• 3.5-6.5% on material imported from third parties. Retention of payments to subcontractors: Under Ministerial Order No 44 of 1985, all government departments, public bodies, privately owned firms and government-owned companies are required to withhold final payments due to entities, which should not be less than 5% of the total contract value, until such entities present a tax clearance from the Department of Income Taxes (DIT). Executive Rule No 5 and 6 of 2010 require every business entity operating in Kuwait to retain 5% from each payment due to contractors or subcontractors until the contractor or subcontractor provides a valid tax clearance certificate issued by the DIT and MOF. Withholding tax on dividends: Kuwait taxation laws do not provide for withholding taxes except in the case of dividend income earned by investors in companies listed on the KSE. Under Law No 2 of 2008, dividends received by the investors in companies listed on the country’s stock exchange are subject to a withholding tax rate of 15%. The taxes due must be withheld by the foreign investor’s custodian or broker in Kuwait. Article 46 of the relevant bylaws stipulates that investment companies or banks that manage portfolios or funds or act as custodians of listed company shares for foreign companies must withhold corporate tax due from the amount paid to such foreign entities. Kuwait offset programme: The Counter-Trade Offset Programme established by Decision No 694 of 1994 requires all foreign contractors who meet certain criteria to participate in the offset programme. The MOF issued Ministerial Order No 13 of 2005 to reactivate the offset programme. A foreign firm which wins government contracts above a certain threshold is required to make an investment that will add value to the economy.
The National Offset Company, a state-owned shareholding cooperation, is managing the offset programme on behalf of the MOF. Offset obligations apply to military contracts equal to or greater than KD3m ($10.7m), civilian contracts equal to or greater than KD10m ($35.7m), and oil and gas contracts. The foreign suppliers must invest 35% of the contract value in an approved offset business venture. PPPs: Law No 7 of 2008 provides the legal framework for PPP projects in Kuwait. Relevant legislation combines the objective of attracting increased private sector participation based on competitive and transparent rules with the social objective of ensuring that the economic benefits of private investment are shared with Kuwaiti citizens. MAIN LAWS GOVERNING BUSINESS IN KUWAIT Kuwait Commercial Code: Articles 23 and 24 of the Kuwait Commercial Code outline the basic premises for doing business in Kuwait. Article 23 states that non-Kuwaitis cannot engage in commerce in Kuwait without having a Kuwaiti partner whose equity holding is at least 51%. Article 24 states that a foreign company cannot establish a branch in Kuwait, and it may not engage in commercial activities in the country except through a Kuwaiti agent. Company Law No 25 of 2012: A foreign entity can only enter the Kuwaiti market and carry out business in one of the following ways:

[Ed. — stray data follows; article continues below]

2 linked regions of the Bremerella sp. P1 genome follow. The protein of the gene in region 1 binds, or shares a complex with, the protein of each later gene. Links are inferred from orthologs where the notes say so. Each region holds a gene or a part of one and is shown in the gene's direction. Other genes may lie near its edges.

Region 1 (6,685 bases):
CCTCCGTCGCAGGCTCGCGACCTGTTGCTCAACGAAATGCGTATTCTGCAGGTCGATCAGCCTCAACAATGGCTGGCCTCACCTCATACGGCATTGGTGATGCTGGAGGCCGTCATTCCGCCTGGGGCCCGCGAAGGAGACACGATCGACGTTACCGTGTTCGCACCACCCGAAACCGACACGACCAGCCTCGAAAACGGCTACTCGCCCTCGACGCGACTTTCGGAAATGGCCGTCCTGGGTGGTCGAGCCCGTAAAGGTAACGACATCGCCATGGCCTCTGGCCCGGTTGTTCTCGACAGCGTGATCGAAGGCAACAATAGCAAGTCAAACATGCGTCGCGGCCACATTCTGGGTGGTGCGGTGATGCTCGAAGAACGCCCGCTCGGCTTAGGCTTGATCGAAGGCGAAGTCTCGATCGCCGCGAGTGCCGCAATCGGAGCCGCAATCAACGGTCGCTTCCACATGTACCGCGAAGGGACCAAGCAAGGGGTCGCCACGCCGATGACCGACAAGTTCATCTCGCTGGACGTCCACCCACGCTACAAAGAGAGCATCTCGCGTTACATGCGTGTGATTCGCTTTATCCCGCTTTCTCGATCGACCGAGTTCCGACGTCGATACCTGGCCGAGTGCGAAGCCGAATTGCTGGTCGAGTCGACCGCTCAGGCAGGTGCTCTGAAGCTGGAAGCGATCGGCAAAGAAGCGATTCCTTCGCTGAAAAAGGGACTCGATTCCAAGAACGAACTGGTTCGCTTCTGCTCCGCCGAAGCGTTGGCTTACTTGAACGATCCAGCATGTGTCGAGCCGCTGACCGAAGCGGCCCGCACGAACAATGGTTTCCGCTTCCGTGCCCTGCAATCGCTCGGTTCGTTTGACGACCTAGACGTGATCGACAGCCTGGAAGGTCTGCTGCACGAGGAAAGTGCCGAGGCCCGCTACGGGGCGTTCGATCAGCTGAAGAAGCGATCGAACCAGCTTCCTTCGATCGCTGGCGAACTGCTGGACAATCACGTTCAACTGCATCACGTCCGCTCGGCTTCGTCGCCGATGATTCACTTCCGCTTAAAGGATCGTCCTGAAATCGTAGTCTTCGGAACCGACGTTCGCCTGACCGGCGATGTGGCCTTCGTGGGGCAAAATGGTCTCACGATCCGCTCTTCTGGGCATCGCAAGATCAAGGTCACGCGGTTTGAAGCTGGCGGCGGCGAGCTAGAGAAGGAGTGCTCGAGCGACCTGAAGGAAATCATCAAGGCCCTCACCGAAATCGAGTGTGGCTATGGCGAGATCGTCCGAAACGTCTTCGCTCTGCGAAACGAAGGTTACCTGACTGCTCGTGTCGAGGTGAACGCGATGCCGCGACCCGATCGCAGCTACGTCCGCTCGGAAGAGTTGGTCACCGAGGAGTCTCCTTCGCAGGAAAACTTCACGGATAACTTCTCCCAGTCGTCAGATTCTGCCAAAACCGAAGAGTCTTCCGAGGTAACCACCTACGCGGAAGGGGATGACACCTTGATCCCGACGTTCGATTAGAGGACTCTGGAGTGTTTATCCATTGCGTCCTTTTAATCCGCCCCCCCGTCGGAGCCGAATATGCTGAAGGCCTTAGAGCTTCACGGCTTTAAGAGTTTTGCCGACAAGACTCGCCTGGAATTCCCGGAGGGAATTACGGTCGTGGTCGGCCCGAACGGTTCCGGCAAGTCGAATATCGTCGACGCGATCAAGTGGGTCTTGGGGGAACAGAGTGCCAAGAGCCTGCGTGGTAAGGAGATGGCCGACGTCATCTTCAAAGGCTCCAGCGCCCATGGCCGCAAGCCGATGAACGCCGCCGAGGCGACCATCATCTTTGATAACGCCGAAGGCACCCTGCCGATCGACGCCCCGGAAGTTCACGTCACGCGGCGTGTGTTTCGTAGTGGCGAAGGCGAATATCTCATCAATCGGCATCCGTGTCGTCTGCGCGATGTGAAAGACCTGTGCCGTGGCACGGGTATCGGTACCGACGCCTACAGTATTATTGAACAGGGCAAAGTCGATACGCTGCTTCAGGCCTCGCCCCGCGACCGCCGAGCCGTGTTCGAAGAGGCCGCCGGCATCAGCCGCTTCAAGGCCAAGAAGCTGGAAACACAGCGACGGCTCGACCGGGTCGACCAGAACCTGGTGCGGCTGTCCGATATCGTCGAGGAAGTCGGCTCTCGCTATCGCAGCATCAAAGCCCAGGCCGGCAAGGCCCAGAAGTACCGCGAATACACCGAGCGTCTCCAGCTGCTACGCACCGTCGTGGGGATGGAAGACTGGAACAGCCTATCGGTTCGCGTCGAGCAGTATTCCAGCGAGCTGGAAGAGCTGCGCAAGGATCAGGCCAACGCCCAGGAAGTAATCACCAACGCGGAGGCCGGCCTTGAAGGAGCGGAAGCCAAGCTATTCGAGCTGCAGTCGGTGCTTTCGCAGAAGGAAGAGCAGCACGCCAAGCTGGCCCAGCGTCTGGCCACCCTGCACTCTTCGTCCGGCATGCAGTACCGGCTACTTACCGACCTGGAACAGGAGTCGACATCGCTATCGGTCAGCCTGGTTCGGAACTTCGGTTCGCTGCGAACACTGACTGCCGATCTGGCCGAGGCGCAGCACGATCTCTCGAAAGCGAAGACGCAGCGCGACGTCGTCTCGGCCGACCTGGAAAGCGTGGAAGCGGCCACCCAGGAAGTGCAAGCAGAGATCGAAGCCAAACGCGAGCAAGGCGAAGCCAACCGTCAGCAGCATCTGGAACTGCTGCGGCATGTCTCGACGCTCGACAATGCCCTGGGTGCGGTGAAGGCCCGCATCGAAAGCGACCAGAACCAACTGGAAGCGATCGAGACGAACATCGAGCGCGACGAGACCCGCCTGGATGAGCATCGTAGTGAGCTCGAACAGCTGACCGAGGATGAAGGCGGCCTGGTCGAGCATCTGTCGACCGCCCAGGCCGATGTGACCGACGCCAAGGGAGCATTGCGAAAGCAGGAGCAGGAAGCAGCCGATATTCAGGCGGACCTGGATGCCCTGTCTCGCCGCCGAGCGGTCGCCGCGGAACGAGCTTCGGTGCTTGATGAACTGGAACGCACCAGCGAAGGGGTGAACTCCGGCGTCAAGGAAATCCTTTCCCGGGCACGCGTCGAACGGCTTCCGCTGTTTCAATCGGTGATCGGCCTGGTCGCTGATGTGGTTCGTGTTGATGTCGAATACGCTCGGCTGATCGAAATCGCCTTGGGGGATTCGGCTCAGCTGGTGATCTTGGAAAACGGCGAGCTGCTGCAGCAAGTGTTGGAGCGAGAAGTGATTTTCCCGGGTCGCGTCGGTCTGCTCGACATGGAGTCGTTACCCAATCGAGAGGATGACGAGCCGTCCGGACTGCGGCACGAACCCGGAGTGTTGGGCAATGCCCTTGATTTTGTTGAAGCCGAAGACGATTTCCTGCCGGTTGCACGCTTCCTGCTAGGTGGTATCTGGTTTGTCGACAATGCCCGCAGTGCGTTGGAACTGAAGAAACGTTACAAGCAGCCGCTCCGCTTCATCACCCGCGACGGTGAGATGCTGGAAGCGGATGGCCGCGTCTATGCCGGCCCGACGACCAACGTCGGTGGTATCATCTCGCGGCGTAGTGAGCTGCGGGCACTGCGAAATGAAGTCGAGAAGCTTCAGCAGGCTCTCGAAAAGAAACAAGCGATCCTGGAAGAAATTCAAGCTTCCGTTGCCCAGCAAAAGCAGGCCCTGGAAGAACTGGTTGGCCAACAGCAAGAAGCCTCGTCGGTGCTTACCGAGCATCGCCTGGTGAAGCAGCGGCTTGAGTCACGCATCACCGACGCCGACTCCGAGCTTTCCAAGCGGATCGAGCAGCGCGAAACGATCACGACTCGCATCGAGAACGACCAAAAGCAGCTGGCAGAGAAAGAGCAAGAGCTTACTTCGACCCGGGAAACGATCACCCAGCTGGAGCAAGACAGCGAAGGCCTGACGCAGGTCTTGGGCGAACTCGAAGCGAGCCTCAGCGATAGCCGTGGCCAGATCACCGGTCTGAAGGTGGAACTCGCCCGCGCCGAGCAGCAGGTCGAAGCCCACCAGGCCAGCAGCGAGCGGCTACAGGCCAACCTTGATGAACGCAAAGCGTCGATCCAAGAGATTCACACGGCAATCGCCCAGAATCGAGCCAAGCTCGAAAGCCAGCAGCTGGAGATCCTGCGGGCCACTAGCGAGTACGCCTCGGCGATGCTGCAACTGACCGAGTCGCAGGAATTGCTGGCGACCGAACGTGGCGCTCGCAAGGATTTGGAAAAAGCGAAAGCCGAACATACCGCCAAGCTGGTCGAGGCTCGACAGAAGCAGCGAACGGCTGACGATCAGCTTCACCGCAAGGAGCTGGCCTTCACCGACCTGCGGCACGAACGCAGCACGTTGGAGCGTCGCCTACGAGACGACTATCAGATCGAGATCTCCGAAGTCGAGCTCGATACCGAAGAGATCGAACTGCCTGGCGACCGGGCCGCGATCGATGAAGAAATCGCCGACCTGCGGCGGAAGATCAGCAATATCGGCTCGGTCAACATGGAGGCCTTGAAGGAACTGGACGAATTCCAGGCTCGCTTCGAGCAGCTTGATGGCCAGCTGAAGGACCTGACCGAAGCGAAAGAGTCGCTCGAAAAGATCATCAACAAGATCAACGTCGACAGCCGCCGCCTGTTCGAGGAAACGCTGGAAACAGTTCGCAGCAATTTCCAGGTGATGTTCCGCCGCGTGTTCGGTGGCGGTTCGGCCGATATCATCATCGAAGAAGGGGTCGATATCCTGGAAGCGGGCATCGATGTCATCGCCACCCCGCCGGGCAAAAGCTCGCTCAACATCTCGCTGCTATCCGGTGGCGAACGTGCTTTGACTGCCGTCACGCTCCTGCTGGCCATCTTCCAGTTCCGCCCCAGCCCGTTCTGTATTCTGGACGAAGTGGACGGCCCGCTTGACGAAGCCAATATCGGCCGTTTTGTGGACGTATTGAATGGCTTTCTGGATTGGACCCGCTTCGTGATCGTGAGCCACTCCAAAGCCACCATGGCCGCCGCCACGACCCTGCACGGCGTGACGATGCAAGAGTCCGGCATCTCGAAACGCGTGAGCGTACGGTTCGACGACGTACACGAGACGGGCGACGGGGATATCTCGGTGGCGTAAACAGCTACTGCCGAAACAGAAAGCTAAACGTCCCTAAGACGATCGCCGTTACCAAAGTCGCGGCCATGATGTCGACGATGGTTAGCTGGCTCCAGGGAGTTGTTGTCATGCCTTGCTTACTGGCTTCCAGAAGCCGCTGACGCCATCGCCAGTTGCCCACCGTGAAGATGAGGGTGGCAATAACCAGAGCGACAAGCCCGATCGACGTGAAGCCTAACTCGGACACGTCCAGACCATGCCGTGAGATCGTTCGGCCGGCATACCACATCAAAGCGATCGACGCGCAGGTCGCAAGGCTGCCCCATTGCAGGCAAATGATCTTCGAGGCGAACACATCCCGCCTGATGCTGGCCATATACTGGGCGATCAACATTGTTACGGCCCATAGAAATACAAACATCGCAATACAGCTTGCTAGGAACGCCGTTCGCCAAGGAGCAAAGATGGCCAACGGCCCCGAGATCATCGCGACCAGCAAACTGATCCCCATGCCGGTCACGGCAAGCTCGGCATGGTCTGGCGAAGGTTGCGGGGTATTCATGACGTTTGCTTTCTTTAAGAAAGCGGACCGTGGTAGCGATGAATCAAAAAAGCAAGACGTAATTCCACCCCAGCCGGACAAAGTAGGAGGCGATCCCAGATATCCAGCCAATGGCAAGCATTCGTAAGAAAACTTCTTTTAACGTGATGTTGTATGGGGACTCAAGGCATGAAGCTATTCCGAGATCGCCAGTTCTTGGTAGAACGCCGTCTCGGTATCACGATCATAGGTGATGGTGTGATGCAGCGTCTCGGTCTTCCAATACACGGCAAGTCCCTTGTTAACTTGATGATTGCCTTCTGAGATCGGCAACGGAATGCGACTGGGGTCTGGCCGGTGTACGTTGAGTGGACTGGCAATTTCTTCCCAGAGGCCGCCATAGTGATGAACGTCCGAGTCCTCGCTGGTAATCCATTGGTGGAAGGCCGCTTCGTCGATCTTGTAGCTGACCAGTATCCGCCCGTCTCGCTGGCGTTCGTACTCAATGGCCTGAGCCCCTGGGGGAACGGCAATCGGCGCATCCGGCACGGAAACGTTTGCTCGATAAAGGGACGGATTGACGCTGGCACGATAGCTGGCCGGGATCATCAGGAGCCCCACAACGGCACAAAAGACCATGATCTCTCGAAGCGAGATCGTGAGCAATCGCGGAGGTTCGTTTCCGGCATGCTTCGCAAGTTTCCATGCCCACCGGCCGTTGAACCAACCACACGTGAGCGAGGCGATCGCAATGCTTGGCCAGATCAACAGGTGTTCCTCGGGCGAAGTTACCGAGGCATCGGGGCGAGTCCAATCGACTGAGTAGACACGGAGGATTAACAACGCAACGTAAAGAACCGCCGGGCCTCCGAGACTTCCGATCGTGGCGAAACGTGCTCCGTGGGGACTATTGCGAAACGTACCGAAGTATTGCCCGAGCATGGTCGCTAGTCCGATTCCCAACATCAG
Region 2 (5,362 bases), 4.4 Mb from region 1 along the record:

• Establishing a company;
• Concluding a joint-venture agreement;
• Appointing a Kuwaiti commercial agent; and
• Appointing a commercial representative. 1. Establishing a company Kuwaiti law permits foreign persons or entities to establish permanent presence in Kuwait by forming and investing in the following Kuwaiti companies:
• Limited liability company;
• Closed joint stock company; and
• Public joint stock company. 2. Entering into a joint venture Foreign firms may enter the Kuwaiti market through joint-venture contracts with Kuwaiti companies. This option gives the parties more flexibility in their arrangement than the establishment of a company. Joint-venture agreements are common in relation to a specific project that has a limited term. 3. Appointing a commercial agent There are three types of commercial agents: a contract agent, described under Article 271 of the Kuwaiti Commercial Code; a distributorship, covered under Article 286 of the commercial code; and a commission agent, detailed in Article 287 of the country’s commercial code. 4. Appointing a commercial representative A commercial representative, described in Article 297 of the commercial code, is a Kuwaiti individual or entity engaged by a foreign company pursuant to a “Commercial Representation Agreement” contract to represent its business interests in Kuwait.